Date of Degree


Document Type


Degree Name



Liberal Studies


Jean Halley

Subject Categories

American Popular Culture | Critical and Cultural Studies | Cultural History | Feminist, Gender, and Sexuality Studies | Gender, Race, Sexuality, and Ethnicity in Communication | Sociology of Culture | Television | Women's Studies


abortion, television, stigma, media representation, adult animated comedy, adult animated sitcom


This thesis documents and analyzes representation of abortion in American adult animated comedy, charging that it is under-examined and significant because representation on television in other genres has traditionally been absent or misleading. It covers theories on how pop culture communicates social norms, and posits that greater truthful representation of abortion in popular culture may be effective in reducing prevalent abortion stigma in the U.S. amongst the young by normalizing and more accurately representing the procedure. It reviews why our culture should be concerned about reducing abortion stigma in the U.S. It also identifies the “taboo ratings paradox,” wherein television programs that address taboo topics garner higher ratings. The thesis presents a brief history of television censorship, exploring why abortion has been a taboo topic, and explains the development and popularity of adult animated comedy in the U.S. Finally, it analyzes 93 segments containing a mention or allusion to abortion across five programs— Archer (seasons 1-8), BoJack Horseman (seasons 1-3), Family Guy (seasons 1-15), Rick and Morty (seasons 1-2) and South Park (seasons 1-20).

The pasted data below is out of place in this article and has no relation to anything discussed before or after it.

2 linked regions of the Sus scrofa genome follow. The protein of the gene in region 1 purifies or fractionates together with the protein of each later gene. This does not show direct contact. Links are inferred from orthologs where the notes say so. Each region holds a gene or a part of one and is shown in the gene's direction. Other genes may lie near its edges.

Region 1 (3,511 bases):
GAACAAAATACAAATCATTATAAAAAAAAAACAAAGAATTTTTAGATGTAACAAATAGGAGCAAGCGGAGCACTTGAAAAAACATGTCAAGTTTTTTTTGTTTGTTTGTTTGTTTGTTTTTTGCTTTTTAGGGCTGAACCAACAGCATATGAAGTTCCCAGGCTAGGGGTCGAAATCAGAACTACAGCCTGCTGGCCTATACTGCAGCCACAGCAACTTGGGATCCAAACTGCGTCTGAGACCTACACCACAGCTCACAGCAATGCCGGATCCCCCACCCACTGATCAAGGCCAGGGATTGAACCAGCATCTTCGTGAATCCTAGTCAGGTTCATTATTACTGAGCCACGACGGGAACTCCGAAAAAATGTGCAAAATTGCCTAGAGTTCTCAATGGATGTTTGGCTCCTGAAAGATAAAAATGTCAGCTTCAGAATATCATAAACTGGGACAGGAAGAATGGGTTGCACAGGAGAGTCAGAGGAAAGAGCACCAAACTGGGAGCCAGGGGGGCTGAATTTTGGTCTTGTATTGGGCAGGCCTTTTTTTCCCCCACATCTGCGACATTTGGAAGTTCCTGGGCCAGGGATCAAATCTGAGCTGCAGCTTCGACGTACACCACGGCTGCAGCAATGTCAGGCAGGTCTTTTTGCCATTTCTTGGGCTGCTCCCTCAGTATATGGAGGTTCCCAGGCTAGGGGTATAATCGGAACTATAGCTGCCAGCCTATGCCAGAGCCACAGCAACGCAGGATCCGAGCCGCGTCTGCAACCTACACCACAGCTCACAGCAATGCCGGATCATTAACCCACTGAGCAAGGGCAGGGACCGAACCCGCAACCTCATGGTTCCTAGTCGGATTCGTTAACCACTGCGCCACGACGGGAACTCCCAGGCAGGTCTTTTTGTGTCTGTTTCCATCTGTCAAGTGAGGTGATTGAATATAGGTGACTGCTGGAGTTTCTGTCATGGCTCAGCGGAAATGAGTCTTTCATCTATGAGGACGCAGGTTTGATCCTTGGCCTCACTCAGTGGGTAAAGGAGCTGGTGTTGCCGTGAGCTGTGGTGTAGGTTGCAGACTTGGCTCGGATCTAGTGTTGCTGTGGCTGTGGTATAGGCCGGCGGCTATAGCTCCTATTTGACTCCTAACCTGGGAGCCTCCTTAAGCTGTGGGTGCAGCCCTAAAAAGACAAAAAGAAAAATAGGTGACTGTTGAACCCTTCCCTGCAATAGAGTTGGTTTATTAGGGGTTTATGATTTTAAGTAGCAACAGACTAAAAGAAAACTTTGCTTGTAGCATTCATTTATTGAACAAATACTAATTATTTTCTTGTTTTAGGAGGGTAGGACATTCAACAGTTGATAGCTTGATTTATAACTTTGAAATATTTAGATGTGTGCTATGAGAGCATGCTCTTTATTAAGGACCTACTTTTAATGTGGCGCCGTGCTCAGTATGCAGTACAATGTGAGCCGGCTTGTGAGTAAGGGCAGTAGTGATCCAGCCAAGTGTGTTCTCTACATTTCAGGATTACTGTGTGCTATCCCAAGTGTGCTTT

Representations of Abortion in Adult Animated Television Comedy (1998 to 2017).xlsx (107 kB)
Dataset for Representations of Abortion in Adult Animated Television Comedy